On the way to my destination I reviewed Shakedown (1988) (you can read that review here) and on the way back I decided to give The Car a return visit.
As with Shakedown, The Car was a film I saw way, waaaaaaaay back when, likely in/around the time it was originally released -likely a few years later- and not since. I recall enjoying the film but it didn’t necessarily stick with me too much.
Here’s the movie’s trailer but, if you haven’t seen the film and are curious to see it, please REFRAIN FROM SEEING IT. Another of those trailers that, IMHO, give away too much of the story.
The film stars James Brolin who, back then, looks a hell of a lot like his son Josh Brolin (No Country For Old Men, The Goonies, The Avengers: Endgame, Deadpool 2, etc. etc.).
The film’s plot is quite simple: In a sleepy desert town somewhere out west, a black sedan suddenly appears and starts killing people in gory ways.
What in tarnation is going on here?
What’s going on is this is a film that falls into that delightful -to me anyway!- movie genre subcategory featuring “homicidal vehicles.” My favorite of them is Steve Spielberg’s first big hit, Duel, but it also includes such films as Killdozer, Maximum Overdrive (Stephen King’s one and only foray into direction), and, if you squint your eyes, Quentin Tarantino’s Deathproof.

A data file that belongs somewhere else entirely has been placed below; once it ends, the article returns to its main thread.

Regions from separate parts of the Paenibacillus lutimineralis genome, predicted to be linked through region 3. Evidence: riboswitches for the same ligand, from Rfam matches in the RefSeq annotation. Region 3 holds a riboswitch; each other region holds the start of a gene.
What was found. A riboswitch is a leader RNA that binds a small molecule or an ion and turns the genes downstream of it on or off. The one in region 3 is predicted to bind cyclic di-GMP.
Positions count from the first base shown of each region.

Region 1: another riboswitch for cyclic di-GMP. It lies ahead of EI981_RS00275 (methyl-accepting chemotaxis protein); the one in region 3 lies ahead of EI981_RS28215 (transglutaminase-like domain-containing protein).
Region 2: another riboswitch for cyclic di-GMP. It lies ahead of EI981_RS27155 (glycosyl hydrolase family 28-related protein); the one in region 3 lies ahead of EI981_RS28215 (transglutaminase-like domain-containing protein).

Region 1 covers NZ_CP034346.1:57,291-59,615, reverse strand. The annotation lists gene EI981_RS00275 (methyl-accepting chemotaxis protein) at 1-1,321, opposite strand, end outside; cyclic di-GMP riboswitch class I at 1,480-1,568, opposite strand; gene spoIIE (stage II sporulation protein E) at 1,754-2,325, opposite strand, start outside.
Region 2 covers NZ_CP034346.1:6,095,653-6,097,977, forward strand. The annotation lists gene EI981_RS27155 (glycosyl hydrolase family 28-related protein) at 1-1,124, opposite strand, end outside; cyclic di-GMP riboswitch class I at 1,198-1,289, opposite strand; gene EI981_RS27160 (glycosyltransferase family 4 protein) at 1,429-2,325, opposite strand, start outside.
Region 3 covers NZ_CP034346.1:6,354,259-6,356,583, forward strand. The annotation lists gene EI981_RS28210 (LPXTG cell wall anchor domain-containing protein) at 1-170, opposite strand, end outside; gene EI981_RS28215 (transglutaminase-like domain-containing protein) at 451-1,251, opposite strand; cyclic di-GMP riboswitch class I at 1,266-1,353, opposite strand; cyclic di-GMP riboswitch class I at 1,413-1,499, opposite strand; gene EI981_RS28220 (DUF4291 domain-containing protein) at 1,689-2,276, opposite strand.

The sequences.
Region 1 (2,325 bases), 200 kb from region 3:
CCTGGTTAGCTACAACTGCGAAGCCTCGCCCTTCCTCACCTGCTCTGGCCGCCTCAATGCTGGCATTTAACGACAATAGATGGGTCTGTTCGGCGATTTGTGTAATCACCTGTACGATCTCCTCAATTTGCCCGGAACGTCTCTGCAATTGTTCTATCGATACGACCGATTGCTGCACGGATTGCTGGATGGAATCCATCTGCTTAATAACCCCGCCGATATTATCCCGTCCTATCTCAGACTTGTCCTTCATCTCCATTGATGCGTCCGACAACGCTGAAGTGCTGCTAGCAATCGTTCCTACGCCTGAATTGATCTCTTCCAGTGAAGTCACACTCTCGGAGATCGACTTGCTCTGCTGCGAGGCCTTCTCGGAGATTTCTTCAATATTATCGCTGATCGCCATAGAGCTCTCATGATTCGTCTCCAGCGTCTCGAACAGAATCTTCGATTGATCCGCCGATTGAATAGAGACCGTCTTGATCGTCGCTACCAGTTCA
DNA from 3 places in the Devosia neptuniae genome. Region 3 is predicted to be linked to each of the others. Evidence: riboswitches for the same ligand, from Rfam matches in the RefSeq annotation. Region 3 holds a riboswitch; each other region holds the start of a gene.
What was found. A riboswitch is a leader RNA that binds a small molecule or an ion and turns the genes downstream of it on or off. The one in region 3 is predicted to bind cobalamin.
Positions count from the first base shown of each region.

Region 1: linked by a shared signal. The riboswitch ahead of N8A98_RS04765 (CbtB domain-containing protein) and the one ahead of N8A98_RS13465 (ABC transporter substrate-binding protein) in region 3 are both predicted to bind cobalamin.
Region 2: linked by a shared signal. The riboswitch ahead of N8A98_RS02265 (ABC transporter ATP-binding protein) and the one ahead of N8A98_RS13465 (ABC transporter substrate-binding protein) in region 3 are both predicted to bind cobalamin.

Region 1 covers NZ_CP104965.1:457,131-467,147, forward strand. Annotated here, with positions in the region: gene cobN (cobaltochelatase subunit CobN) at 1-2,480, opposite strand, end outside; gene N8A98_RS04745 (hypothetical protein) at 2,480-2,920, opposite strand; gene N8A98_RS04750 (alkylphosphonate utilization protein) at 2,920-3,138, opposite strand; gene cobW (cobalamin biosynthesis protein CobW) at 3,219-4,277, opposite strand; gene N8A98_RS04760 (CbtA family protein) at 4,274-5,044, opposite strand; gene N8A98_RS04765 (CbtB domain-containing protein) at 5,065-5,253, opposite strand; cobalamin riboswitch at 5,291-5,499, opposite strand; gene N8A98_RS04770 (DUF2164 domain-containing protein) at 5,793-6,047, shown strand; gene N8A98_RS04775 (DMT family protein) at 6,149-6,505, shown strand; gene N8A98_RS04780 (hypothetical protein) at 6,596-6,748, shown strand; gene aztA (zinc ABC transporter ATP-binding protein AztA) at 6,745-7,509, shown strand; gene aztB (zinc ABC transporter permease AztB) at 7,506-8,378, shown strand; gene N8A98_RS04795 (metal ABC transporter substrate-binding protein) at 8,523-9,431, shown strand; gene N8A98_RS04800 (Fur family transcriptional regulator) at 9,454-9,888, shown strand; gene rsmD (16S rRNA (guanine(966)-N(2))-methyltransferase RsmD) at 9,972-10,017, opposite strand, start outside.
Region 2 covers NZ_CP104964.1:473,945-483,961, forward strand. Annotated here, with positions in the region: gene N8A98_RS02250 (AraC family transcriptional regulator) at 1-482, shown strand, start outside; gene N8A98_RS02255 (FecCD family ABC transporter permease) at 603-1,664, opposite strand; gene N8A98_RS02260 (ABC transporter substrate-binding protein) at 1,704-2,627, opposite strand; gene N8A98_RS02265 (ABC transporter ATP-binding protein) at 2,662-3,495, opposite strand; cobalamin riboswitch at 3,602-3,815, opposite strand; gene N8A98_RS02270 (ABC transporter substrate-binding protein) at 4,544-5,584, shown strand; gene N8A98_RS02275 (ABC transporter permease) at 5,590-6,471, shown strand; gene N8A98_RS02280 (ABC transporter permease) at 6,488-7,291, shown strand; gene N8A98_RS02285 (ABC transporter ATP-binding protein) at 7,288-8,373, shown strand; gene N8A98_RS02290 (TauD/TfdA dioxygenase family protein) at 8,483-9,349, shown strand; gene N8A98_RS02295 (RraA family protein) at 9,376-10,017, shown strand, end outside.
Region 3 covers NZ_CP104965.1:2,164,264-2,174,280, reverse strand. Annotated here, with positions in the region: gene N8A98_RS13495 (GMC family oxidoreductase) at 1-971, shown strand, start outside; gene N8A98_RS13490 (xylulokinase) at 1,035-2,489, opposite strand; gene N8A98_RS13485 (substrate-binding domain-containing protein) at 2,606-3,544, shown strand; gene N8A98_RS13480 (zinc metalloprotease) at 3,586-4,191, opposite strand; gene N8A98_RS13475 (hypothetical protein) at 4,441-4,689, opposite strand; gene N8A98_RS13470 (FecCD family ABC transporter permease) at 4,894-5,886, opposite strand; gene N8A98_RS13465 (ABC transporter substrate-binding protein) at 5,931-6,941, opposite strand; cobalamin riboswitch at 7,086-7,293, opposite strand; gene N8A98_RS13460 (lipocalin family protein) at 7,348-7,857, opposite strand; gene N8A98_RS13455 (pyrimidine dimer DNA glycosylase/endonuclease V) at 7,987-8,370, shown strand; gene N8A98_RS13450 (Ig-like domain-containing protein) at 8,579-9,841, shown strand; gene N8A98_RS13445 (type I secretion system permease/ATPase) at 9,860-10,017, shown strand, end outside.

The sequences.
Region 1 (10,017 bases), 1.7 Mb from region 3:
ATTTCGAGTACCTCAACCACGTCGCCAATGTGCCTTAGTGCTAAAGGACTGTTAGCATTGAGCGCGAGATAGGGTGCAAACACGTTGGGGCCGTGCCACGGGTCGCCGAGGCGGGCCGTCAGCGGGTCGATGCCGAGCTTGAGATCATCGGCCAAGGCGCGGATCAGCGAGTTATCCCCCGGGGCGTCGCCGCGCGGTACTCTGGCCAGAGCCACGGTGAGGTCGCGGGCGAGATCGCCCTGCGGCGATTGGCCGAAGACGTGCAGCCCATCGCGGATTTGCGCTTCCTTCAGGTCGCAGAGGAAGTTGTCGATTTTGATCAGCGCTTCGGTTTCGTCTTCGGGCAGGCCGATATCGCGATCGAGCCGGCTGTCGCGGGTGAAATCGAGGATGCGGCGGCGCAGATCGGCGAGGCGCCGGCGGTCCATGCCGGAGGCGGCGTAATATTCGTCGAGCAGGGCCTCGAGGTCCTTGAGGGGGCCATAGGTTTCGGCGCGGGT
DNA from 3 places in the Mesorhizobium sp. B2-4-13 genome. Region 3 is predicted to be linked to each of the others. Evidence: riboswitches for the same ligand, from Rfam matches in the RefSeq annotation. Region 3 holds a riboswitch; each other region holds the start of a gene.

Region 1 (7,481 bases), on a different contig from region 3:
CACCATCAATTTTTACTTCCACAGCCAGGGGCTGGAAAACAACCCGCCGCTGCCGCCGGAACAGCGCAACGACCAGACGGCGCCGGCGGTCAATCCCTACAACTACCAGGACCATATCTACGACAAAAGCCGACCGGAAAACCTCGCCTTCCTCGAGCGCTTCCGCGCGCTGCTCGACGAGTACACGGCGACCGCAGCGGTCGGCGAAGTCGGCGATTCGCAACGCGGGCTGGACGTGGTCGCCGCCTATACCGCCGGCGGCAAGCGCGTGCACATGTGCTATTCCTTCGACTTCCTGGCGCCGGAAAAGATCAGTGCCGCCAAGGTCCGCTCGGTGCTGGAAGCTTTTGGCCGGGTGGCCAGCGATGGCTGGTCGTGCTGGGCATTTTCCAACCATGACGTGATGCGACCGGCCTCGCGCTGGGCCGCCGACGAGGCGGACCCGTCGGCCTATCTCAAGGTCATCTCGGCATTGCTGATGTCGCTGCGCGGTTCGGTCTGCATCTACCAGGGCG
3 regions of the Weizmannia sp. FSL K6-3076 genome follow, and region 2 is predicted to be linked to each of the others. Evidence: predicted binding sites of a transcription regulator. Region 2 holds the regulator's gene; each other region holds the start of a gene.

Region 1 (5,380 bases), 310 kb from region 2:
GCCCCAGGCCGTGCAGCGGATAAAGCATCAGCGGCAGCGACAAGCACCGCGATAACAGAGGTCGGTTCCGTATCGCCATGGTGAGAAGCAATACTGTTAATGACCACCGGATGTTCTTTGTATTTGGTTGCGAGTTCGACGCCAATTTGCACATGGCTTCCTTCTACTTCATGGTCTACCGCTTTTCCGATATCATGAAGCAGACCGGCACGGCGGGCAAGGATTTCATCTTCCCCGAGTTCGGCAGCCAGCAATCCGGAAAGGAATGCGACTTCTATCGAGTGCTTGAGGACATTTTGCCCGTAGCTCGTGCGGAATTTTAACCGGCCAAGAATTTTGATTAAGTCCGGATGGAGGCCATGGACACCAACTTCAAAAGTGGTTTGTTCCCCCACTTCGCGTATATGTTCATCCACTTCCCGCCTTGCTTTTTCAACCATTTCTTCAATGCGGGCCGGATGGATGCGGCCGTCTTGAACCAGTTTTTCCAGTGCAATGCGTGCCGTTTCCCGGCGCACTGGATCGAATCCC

The film also, I feel, tries to emulate another Steven Spielberg hit film, the previous year’s release Jaws. In many ways, The Car feels like a land-locked version of Jaws, with the car being the equivalent of the homicidal shark.
As I hadn’t seen the film in so long, several parts of it surprised and delighted me. There are interesting characters littered throughout the film, some nice and others not so nice. You have a character who is fighting alcoholism and, given the events which happen, loses that battle. You have a love interest who’s brave as hell. You also have a climax that truly ratchets up the suspense before giving us a satisfying end.
While I don’t think anyone is going to mistake the artistry of The Car with that present in either Duel or Jaws, The Car nonetheless holds its own as a suspenseful meat-and-potatoes dip into that suspenseful sub-genre.